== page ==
Conflict

Earl Sweatshirt’s Sunday” brings you down low, the kind of way you feel on a Sunday night with a tight stomach, you’re head turning over and over the fast approaching morning. Earl’s monotonously monotone grumble pervades the organ’s slow crawling soundscape with portraits of despair at the dead week ahead. That is, until Frank Ocean cuts through the haze with a sharp clarity, contributing a gleaming verse that stands toe to toe with the lyrical wizardry of Earl. The two present differing visions of the week after Sunday, for Frank something new, for Earl something repetitive. This is all juxtaposed symbolically by the sharp beat change that accompanies the shift into Frank’s vocals. The soundscape becomes soft and dreamy with a progression that gives it the sense of building toward something, while Earl’s portion is stilted and looped. 

“All my dreams got dimmer when I stopped smokin pot / Nightmares got more vivid when I stopped smokin pot,” Earl raps on the chorus. He is trapped in his own mind it seems, without substances to ease his cyclical thoughts. The beat is three organ notes with strong drums for emphasis. They pound on the listener’s ears mercilessly in sync with Earl’s scratchy vocals, inescapably infecting one’s head. This is the stuff depression is made of, excess of thought. Earl cannot stop thinking of his girlfriend and their arguing, but Frank’s portion of the beat comes in to soothe him. Better than pot is the music.

It starts with a brief pause. The three note progression carries on but with echo so that the sounds seem to lazily and blissfully drift off, like thoughts coming and going, finally freed from their long captivity. The drums are still there but somehow their heaviness seems to make the floating music even lighter in contrast. “Give me Bali beach, no molly, please/ Palm, no marijuana, trees”  Frank raps, lyrically a stark contrast to Earl’s sober laments. Frank chooses to live drug free, and for it his mind is more free. The beat change seems to free Earl from his worries as well, if only for a short time as the initial beat crashes back down upon its airy counterpart for one final chorus sung by Frank.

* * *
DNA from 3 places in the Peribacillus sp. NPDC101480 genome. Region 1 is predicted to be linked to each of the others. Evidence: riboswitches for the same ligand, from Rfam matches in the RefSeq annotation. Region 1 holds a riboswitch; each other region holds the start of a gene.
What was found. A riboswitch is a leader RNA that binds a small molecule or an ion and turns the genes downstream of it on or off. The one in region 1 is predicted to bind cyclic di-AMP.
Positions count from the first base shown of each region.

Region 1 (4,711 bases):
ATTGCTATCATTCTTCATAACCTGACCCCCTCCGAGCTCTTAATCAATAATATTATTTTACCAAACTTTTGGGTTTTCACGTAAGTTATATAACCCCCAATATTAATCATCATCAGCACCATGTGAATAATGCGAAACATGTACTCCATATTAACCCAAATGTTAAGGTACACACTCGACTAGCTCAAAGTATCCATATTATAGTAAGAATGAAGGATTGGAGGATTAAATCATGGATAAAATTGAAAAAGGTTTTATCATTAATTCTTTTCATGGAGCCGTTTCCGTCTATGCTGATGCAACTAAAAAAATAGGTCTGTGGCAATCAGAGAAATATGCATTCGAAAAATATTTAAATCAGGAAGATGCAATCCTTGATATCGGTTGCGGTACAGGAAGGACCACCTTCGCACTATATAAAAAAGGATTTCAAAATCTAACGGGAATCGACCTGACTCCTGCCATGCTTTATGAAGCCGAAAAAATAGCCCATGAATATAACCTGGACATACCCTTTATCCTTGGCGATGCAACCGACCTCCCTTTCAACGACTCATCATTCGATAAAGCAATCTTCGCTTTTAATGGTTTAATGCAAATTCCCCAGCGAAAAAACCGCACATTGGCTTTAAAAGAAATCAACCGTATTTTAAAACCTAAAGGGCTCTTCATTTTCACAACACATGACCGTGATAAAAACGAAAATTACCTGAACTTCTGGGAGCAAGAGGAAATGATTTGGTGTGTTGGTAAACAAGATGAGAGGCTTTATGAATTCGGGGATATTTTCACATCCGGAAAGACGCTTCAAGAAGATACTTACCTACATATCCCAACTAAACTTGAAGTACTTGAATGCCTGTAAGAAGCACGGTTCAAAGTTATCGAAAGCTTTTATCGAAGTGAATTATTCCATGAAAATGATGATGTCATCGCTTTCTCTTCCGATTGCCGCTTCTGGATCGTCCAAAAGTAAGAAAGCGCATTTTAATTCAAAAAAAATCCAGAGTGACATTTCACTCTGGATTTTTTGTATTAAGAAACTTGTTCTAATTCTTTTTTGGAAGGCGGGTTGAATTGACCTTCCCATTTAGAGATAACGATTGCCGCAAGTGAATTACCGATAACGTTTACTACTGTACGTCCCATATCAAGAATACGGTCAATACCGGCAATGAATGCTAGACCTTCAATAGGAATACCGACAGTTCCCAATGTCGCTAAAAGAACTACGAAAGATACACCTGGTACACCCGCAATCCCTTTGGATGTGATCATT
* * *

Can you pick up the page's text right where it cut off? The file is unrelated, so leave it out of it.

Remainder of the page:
The conflict between the two beats makes for an interesting and enlightening aural experience. It’s like a tug of war between two alternating visions, played out in the sounds as well as the lyrical expression. Frank and Earl’s contrasting flows ass another layer of conflict to that aural experience. It’s an effective technique used to great affect by many musical innovators before, my personal favorite being “What is and What Should Never Be” by Led Zeppelin. The resolution of the conflict is open ended, and I think that Frank and Earl want to keep it that way. 

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